Ghost Hill is a place in Taverham, near Norwich.
This is a (slightly edited) version of my
original article first written in December, 2000
I used to live on the back of Ghost Hill, which, once upon a time, used to be waste land (and a BMX track), and I always wondered why it was called Ghost Hill.
I have also always wondered whether on same BMX track, after the start did anyone ever manage to overtake? Because overtaking involved riding into waste high grass from which few returned… but I digress.
The photograph is of Ghost Hill Wood (taken in December 2000).
I thought perhaps the children at the first school are told every year about Ghost Hill and tell tall tales about the bendy tree (it can’t be old enough to have served as a gallows), but apparently not (that or the kids are not paying attention in classes).
When I was 10 I watched an elderly gentleman scanning the field with a metal detector and he dug up a rusty old .303 cartridge. He believed the field to have been a practice range for soldiers around about the time of the First World War. This might be true since during the First World War large numbers of soldiers were billeted in Taverham (some at Taverham Hall or the old paper mill). Most were put up in tents alongside the Fakenham Road – hence Camp Road next to Pip’s Chips (if that’s what the chippie is still called).
A trip to Norwich Record Office dug up a map printed 1891 and this shows the land between what is Orchard Bank and Shakespear Way today as Ghosthill Plantation. This is a bit of a surprise to me because as we all know Ghost Hill is over by the school..!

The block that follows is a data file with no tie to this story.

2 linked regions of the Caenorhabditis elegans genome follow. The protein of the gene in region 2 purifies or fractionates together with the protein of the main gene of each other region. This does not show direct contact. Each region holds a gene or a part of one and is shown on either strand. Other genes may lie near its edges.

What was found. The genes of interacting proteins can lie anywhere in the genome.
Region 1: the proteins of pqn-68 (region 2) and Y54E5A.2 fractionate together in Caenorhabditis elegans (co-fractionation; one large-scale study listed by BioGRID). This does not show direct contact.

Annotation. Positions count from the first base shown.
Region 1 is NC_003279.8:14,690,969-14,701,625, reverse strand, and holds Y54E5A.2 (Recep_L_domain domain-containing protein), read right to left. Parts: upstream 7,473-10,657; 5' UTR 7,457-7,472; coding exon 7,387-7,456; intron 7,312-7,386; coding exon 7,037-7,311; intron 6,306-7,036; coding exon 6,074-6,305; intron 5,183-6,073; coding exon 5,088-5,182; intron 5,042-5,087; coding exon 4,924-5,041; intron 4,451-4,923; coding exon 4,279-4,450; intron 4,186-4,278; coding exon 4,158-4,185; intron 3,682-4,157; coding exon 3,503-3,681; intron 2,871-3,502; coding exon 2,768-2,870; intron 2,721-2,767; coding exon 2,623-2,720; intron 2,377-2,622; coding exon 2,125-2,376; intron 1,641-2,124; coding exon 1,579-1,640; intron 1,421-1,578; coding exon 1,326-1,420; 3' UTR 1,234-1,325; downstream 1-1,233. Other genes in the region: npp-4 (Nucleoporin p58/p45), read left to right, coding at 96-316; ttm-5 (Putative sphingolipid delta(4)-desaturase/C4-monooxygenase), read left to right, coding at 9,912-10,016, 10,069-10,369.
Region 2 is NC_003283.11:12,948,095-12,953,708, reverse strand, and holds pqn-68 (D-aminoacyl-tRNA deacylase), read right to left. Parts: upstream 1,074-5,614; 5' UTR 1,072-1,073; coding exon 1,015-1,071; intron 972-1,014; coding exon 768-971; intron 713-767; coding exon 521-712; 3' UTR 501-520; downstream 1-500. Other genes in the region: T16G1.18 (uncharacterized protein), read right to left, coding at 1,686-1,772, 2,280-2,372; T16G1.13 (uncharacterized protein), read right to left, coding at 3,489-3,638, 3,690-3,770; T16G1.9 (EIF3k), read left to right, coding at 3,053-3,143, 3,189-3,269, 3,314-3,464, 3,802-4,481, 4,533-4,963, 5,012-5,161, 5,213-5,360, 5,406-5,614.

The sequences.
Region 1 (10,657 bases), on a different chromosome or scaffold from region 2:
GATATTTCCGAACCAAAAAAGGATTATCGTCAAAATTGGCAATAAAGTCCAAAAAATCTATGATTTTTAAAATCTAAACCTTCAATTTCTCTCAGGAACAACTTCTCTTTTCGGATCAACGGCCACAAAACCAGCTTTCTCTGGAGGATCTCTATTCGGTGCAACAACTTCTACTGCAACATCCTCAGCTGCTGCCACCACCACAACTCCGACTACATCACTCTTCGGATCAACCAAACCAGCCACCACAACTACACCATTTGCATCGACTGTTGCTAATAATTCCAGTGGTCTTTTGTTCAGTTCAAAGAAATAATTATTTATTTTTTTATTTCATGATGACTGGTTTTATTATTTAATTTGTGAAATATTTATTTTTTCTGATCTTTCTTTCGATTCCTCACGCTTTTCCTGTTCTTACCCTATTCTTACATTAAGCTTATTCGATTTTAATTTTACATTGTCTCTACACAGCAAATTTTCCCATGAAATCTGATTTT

In 1845 Francis Greene Bradshaw Esq. was the landowner of the plot marked 28, and the occupier was Bunnett (or Burnett?) who was charged rent in lieu of tithes for 5 acres, 0 rods and 4 poles of land. The record only shows that the land consisted of hills and arable. This ties up with Ghost Hill formerly being called Bunnett Hill.
I found one little book about Taverham, published in 1969, which makes a single reference to Ghost Hill Plantation – there was no Shakespear Way or Norgate Way, and certainly no Cameron Green then. The lower half of Cypress Close was built in 1965 but that was about it.
No ghosts, just the usual histories of Taverham Hall, the paper mill and a little piece about silver fox farming. However, in Mr Norgate’s book he does point out that on a map dated 1826 (by A.Bryant) “Hanging Wood” on the way down to Ringland has no connection to gallows – the name refers to the trees that were “hanging” on the steep ground. I cannot think of a similar reason where Ghost Hill could have earned its name.
On another map the plots above 28 and 29 were labelled glebe which probably indicates it was owned by the clergy. A lot of this information gleaned from A History of Taverham by Thomas B.Norgate, 1969 (available on the shelves at Taverham Library).
A couple of years after posting this (about 2002) I received a nice email from Mr Charles Jarvis which gave lots of information – Updated: Where did Ghost Hill get its name includes Ghost Hill in 1985 (before it was built on, remember the sand humps?)